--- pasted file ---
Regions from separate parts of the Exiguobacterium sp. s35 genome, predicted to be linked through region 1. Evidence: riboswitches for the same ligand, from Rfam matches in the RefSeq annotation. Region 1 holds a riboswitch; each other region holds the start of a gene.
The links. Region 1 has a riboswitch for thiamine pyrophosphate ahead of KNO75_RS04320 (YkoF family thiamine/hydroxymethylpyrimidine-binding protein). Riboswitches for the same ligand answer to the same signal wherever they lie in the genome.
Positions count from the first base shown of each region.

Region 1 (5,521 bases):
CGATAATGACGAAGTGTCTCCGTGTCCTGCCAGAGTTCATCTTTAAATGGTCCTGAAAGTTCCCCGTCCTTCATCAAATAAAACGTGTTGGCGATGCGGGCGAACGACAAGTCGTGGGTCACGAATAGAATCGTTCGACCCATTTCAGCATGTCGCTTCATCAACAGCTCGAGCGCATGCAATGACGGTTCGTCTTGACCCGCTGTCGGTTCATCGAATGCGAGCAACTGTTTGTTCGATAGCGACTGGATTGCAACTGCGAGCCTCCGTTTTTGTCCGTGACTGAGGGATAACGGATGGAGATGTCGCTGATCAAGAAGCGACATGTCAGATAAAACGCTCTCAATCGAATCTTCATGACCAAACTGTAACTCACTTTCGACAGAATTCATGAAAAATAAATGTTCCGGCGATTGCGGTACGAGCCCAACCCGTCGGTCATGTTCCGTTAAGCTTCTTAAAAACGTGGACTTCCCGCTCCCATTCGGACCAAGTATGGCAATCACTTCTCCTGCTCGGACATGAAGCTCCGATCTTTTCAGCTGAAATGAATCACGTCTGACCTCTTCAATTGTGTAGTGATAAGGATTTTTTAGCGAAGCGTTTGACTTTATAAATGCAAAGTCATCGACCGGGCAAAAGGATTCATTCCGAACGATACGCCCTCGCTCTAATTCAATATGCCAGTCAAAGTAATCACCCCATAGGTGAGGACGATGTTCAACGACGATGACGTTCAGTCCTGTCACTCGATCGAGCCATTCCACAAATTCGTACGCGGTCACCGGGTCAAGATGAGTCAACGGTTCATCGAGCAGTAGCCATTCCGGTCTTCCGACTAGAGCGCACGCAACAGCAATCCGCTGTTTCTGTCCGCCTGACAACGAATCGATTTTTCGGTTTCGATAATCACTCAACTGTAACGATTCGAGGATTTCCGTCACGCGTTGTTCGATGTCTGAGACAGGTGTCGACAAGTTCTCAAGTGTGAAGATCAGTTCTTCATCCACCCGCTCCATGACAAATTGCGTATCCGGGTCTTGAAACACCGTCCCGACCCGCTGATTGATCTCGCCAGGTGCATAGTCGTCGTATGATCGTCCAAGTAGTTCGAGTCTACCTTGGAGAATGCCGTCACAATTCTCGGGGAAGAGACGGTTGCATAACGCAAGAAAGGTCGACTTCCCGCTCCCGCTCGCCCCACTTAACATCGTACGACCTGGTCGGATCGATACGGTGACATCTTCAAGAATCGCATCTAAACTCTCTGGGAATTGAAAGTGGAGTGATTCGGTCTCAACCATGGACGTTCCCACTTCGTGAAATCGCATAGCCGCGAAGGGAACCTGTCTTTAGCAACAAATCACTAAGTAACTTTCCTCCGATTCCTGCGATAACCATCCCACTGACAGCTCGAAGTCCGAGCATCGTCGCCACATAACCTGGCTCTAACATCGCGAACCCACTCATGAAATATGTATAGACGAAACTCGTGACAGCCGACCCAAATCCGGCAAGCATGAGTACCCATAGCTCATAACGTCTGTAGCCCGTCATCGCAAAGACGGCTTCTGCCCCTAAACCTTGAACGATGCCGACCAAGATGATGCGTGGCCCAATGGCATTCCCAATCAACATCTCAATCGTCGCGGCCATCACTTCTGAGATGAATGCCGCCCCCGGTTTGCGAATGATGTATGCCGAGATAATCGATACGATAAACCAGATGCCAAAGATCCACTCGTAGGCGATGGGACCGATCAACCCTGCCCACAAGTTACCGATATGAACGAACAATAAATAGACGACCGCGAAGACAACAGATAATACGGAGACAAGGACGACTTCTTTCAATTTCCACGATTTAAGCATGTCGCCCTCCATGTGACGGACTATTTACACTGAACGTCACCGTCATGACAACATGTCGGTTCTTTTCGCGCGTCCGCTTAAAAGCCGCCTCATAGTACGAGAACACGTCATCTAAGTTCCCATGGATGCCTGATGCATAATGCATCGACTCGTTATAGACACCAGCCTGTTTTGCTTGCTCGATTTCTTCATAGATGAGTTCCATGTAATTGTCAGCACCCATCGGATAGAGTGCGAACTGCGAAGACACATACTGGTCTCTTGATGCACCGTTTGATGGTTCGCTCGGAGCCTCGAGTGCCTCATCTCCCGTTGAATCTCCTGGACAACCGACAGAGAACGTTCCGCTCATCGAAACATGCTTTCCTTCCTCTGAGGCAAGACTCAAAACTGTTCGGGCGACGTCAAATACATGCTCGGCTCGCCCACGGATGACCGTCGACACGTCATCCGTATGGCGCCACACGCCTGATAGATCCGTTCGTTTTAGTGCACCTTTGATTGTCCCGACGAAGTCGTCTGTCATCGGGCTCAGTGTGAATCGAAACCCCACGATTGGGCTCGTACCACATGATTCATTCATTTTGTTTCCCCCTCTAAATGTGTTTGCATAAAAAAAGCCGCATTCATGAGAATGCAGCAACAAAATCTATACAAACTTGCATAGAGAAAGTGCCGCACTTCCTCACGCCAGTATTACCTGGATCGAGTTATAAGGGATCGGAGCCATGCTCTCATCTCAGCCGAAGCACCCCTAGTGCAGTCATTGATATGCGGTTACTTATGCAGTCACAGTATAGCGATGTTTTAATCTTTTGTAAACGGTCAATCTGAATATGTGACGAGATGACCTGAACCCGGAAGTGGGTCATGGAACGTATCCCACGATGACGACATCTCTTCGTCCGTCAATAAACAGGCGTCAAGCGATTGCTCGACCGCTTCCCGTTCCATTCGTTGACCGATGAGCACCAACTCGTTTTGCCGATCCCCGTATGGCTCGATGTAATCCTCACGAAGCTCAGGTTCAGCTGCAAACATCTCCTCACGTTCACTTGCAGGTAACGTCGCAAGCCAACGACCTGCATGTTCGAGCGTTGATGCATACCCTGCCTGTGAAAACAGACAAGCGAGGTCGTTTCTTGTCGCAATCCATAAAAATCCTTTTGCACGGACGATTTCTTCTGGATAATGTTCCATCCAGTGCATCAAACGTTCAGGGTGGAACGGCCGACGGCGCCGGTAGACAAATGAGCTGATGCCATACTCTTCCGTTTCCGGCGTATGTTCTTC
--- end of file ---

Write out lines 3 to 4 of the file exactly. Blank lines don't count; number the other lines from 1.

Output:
Positions count from the first base shown of each region.

Region 1 (5,521 bases):